The headquarters of the European Central Bank in Frankfurt, Germany. Picture: EPA
The headquarters of the European Central Bank in Frankfurt, Germany. Picture: EPA

Frankfurt — In the middle of a spat between Europe’s top courts over the limits of European Central Bank monetary stimulus, President Christine Lagarde is probably preparing to do even more.

A lawyer herself, Lagarde says her institution is “undeterred” by a legal tussle over its €2.7-trillion asset-purchase programme, and will do what is needed to carry the eurozone through the coronavirus crisis.

For many economists and investors, that almost certainly means ramping up a separate bond-buying plan — the €750bn pandemic purchase programme, which was created in March specifically to combat the fallout from the pandemic.

The ECB could decide to increase that programme, extend it into 2021, or promise to reinvest the proceeds of bonds as they mature. The only question is when.

“The decision opens up a route for the Governing Council to avoid falling afoul of the justices, and likely allows asset purchases to continue unhindered. However, it raises more questions than it answers and creates considerable uncertainty,” Bloomberg economist David Powell said.

The shock ruling by Germany’s constitutional judges last week that the ECB may have stepped outside its remit came at an extraordinary time. The continent’s worst postwar recession and the struggle by governments to agree on a joint fiscal response has led to warnings that the currency union is at risk.

The verdict sparked an immediate backlash from the EU’s highest tribunal. The European Court of Justice in Luxembourg, which had cleared the policy in 2018, issued a rare media release saying it “alone” can rule that an act of an EU institution is contrary to EU law.

The European Commission threatened twice at the weekend to sue Germany, with commission president Ursula von der Leyen saying that “the final word on EU law is always spoken in Luxembourg. Nowhere else.”

In the meantime though, the ECB is predicting the economy will shrink by 5%-12% this year and might not recover to pre-virus levels before the end of 2022.

Lagarde said on Friday that governments could have to issue between €1-trillion and €1.5-trillion of extra debt. If the ECB does not help mop that up, markets could push borrowing costs higher and undermine the recovery.

Some ECB officials have openly highlighted the likely need for more action. Most economists surveyed before the ruling predicted the crisis programme will be increased by about €500bn later this year.

How soon more support is needed depends partly on how the easing of lockdown measures proceeds, but some decisions are becoming pressing. The shortest-term debt that the ECB holds could start maturing next month and officials have not yet said if they will reinvest the cash, as they do for the older asset-purchase programme.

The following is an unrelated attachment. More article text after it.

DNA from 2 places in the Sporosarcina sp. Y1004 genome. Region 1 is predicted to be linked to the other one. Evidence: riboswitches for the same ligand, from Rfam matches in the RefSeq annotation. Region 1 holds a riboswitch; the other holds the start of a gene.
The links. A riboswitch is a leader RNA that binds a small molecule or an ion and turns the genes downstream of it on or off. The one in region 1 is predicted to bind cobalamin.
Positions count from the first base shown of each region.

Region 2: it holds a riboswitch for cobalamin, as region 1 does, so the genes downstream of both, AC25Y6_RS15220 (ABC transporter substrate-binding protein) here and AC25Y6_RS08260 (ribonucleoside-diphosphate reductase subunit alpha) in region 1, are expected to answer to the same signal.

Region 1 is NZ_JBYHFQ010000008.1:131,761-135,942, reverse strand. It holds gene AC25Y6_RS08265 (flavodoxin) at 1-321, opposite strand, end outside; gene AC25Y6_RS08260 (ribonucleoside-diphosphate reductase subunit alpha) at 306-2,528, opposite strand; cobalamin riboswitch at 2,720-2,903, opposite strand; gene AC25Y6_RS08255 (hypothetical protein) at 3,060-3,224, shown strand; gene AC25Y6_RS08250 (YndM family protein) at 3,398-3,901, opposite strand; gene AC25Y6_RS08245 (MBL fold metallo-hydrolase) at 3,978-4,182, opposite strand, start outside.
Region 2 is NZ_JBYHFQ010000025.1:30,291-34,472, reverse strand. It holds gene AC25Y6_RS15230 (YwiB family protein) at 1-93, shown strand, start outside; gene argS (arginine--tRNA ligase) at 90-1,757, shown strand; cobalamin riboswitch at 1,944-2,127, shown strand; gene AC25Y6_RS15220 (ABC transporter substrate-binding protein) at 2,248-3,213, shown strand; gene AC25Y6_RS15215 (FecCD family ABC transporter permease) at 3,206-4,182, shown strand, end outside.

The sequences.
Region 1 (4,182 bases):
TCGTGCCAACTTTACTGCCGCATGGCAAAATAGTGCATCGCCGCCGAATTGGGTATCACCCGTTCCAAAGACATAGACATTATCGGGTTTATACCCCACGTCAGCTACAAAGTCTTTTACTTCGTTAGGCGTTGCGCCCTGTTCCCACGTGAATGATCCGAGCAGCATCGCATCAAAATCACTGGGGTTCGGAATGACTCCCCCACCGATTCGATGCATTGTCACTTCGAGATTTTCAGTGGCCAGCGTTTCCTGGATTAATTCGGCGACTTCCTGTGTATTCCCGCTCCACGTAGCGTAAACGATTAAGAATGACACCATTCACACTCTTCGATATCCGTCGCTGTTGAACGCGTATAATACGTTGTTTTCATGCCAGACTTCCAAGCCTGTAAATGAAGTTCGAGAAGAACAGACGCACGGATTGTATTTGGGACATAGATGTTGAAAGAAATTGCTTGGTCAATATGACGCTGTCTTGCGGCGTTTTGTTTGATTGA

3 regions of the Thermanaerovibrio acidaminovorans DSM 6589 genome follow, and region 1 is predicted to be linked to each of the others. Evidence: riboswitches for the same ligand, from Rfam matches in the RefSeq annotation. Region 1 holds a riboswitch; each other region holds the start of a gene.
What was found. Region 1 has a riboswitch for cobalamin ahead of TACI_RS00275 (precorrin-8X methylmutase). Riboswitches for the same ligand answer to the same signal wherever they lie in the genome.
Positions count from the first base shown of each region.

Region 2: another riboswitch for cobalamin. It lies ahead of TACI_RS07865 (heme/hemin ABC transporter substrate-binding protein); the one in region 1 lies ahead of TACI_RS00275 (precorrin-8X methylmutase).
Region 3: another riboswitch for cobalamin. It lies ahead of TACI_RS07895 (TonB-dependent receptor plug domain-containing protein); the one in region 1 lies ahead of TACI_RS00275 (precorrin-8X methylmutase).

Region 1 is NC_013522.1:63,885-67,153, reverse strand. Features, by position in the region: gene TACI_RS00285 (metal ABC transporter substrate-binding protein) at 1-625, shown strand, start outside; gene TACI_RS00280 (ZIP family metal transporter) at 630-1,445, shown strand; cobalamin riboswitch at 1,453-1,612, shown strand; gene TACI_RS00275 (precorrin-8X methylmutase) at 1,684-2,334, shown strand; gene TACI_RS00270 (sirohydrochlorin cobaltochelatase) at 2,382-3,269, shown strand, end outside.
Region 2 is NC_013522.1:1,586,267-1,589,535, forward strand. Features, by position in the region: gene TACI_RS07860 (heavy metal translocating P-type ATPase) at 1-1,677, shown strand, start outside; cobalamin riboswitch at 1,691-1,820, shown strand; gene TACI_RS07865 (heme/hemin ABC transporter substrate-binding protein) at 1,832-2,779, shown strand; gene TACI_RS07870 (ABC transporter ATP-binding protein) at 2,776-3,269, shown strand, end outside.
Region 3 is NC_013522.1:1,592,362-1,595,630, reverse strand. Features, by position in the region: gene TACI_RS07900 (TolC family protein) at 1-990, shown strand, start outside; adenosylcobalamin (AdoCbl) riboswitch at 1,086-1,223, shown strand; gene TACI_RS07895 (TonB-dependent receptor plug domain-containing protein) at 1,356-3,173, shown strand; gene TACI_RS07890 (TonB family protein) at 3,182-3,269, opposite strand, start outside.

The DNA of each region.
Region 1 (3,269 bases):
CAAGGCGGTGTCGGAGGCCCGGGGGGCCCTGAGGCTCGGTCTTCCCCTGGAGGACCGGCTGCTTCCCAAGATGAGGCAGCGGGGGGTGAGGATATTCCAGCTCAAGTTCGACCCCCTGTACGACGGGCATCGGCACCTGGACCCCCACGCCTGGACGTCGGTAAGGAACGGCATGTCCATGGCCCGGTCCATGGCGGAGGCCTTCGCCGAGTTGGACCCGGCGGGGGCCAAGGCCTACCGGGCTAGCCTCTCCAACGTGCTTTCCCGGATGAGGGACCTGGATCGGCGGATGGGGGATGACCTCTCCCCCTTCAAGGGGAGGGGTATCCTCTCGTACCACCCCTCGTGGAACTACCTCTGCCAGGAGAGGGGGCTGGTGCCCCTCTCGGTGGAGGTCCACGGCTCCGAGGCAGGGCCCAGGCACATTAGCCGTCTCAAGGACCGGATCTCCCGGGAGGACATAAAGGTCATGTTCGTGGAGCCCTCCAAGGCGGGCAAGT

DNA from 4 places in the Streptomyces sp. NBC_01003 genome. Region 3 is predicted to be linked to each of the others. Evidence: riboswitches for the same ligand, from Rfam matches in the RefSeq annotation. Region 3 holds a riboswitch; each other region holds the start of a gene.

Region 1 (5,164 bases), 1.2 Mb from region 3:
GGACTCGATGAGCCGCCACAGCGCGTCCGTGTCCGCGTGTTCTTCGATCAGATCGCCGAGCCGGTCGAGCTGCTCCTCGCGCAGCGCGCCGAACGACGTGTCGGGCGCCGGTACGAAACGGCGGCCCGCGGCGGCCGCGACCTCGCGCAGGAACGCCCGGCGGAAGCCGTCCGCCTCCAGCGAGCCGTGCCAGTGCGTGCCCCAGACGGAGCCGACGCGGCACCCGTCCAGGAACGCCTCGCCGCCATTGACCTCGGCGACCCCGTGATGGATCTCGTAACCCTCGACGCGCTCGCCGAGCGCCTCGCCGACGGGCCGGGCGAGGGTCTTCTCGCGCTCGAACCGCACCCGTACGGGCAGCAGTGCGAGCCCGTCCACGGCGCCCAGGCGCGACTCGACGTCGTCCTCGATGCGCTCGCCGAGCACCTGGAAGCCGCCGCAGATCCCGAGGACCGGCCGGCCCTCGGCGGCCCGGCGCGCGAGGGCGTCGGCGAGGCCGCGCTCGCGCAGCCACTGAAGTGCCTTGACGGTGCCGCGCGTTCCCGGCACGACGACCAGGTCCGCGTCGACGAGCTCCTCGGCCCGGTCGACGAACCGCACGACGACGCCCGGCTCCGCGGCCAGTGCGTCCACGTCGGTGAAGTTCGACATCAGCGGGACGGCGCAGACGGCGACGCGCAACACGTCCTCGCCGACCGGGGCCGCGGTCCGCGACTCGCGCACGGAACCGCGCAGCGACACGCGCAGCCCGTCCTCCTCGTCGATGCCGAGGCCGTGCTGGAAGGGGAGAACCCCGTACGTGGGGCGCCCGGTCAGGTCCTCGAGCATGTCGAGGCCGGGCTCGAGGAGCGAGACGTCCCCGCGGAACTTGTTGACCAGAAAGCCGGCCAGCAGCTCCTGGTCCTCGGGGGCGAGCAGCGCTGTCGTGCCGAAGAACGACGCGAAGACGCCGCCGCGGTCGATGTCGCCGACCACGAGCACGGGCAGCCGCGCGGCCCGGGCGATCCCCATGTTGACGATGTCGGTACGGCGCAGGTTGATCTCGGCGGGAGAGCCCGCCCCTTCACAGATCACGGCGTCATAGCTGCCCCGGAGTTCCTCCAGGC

Not doing so would mean withdrawing monetary support with one hand while adding it with another, even if the initial sums are small.

“Our working assumption is that it’s reinvested,” said Danske Bank’s Piet Christiansen. “But we can’t verify it.”

Legal jeopardy

Some economists do see a chance policymakers will tread more carefully now. The ECB was given three months to justify the 2015 programme, or Germany’s central bank will have to drop out. That would be a huge blow — Germany is the bloc’s biggest economy and its Bundesbank accounts for the largest share of bond purchases.

“The case for additional monetary policy support is clearly strong; the timing of any announcement has however become harder to gauge,” said JPMorgan economist Greg Fuzesi. “It is hard to know if the ECB will respond to the German Federal Constitutional Court’s statement by moving more cautiously” or “whether it will more aggressively to demonstrate its independence.”

Should the ECB decide that more stimulus is needed, the emergency programme is the obvious vehicle as it was not covered by last week’s ruling. That does not mean it is out of danger though — the plaintiffs in the latest case are now preparing to target that as well.

In a sign of how the legal ruling has jangled nerves, Germany’s Der Spiegel magazine reported that finance ministry officials are already trying to head off that threat. They are said to have investigated whether the plan is proportionate to the economic environment — applying the kind of oversight that the court deemed missing.

Bloomberg